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What Is Chinese Pizza?

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  • Written By: Tricia Ellis-Christensen
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  • Last Modified Date: 01 September 2014
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Chinese pizza can refer to a variety of American style pizzas that are made with traditional Asian ingredients. Alternately, the term may mean tujia shaobing, a special Chinese dish that is pizza like in quality and has been judged to bear some similarity to American versions of pizza. The first type can be made pretty easily, given access to some pizza dough and a few ingredients, but tujia shaobing is typically only found in China, though people could certainly puzzle out the ingredients and make it anywhere else.

A quick search on a web browser or on many recipe sites will yield numerous recipes on how to make the American inspired Chinese pizza. It usually combines the things that make pizza famous like tomato sauce, mozzarella cheese and a good pizza crust, with many of the things people would associate with Chinese cooking. These could include things like onions, pea pods, water chestnuts, flavored meat (usually chicken), soy sauce and ginger. The “Chinese” ingredients are used as pizza topping in most cases, yielding an interesting marriage of Italian and Chinese flavors.

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Not everyone is thrilled by Chinese pizza and some find the combination of flavors somewhat off-putting. Those who love both pizza and Chinese food, on the other hand, may adore the varying recipes for Chinese pizza. Some people find the pizza better if they omit the cheese and perhaps the sauce, and others recommend different sauce toppings like ranch dressing. It might take some experimentation to determine which recipes are the best.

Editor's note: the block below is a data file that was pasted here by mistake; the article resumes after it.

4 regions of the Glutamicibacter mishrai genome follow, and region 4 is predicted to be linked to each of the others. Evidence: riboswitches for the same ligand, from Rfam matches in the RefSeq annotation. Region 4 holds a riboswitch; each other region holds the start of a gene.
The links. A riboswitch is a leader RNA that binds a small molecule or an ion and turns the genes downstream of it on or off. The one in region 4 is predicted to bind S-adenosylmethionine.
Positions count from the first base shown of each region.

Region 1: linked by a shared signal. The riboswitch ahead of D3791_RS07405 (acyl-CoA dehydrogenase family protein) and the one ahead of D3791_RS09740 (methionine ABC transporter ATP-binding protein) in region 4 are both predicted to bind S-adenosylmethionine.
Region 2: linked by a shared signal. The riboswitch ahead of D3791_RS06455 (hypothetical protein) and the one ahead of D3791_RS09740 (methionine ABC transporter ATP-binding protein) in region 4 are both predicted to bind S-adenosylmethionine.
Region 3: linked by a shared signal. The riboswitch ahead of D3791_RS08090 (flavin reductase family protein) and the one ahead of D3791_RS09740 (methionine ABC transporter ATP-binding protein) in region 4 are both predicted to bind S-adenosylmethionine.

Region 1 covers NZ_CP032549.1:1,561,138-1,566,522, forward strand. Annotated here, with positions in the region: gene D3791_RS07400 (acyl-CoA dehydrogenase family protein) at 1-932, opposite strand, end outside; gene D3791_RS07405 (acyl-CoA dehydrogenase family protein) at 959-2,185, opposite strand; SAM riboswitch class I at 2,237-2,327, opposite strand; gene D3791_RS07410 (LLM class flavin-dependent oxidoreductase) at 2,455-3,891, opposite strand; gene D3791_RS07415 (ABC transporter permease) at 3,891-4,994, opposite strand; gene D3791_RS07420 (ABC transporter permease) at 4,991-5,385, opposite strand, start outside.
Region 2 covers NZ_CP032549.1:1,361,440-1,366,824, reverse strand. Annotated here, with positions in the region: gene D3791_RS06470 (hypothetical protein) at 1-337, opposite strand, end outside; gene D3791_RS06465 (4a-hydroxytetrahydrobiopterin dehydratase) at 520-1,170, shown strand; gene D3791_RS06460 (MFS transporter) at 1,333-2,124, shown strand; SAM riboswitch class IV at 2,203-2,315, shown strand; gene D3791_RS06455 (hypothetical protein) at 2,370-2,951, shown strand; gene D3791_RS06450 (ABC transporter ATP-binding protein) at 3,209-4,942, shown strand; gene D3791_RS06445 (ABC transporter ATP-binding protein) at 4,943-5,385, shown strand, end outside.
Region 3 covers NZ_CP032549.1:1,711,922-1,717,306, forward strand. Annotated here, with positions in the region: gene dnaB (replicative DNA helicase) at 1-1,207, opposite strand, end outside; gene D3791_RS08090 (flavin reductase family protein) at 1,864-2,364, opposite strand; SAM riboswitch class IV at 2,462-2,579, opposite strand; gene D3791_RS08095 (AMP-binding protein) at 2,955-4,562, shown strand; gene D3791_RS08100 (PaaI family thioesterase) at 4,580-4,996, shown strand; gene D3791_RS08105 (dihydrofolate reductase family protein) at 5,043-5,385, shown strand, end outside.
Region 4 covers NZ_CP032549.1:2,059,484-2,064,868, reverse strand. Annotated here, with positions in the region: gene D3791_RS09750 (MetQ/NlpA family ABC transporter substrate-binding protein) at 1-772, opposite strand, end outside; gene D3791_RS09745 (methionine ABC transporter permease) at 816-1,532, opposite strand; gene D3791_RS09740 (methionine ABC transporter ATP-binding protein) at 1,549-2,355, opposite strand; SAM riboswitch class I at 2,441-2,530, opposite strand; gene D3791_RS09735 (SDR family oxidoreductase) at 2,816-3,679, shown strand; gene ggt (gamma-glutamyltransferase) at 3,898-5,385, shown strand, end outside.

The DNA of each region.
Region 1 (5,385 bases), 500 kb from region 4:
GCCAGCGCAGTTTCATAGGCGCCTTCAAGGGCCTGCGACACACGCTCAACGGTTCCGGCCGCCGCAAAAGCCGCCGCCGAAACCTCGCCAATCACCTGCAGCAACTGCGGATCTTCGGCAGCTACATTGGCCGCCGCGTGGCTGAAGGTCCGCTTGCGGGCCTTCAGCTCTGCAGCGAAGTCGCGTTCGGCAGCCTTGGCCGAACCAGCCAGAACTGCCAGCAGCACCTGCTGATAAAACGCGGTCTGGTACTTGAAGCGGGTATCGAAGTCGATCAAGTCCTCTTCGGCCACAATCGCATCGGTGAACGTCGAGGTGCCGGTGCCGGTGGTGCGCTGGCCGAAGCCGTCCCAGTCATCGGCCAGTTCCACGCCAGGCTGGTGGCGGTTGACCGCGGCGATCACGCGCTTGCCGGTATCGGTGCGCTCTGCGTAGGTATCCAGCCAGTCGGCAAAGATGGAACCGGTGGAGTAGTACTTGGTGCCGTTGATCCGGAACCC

Removing sauce and cheese becomes very close to tujia shaobing. This is round or somewhat oblong dough, which usually contains soymilk. Typical topping for this pizza is ground spicy pork, scallions, and ginger. Those who’ve enjoyed it say it is somewhat like a sausage pizza minus the cheese and sauce, and the pizza dough is roughly similar to what people would have in America, except in New York style pizza, where the crust is much thinner. One thing some people have noted about this pizza is that it tends to be very greasy; this may be a plus or minus depending on point of view.

With a little searching people can find recipes for tujia shaobing online too. Most especially stress use of soymilk in the dough. It is only sold in limited places in China, and most often by street vendors or small stores. There are Chinese pizza places in China, which are an interesting interpretation of American pizza. These may or may not have tujia shaobing available.

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cougars
Post 3

@ Amphibious54- It may be an acquired taste, but they are on the menu at many popular chain restaurants. Schlotszky's Deli serves a spicy Thai pizza that has similar ingredients as well as a basil pesto sauce to compliment the Thai sauce. California Pizza Kitchen also has an Asian themed pizza that has similar ingredients on a honey crust. You should try one should you ever see one; you may be surprised to find that they are delicious.

Amphibious54
Post 2

@ aplenty- I don't know about that pizza. I like specialty pies, but I think my tolerance is limited to things like barbecue chicken and buffalo chicken pizzas. Too exotic for me, I can't see how shrimp paste would be that appetizing on a pizza. If my local carry out restaurant had that on the menu, I would probably give it a pass. An Asian pizza is an original pie but too weird for my taste. This is the first time I have heard of this type of pizza.

aplenty
Post 1

It sounds weird, but Asian themed pizzas are actually quite tasty. I used to work at a New York Style Pizzeria, and one of our bestselling specialty pies was our Spicy Thai Peanut Chicken pizza. The base of the pizza was a delicious sauce made from Thai shrimp paste, peanuts, and a few other 'key ingredients' that I will not disclose. The spicy sauce was topped with mandolin carrots, char-grilled chicken thigh pieces (the fatty meat makes the pizza), green onions, and a light sprinkling of a blend of cheeses. The pizza was spicy, sweet, and a little nutty, and the smell was out of this world. There was nothing like it.

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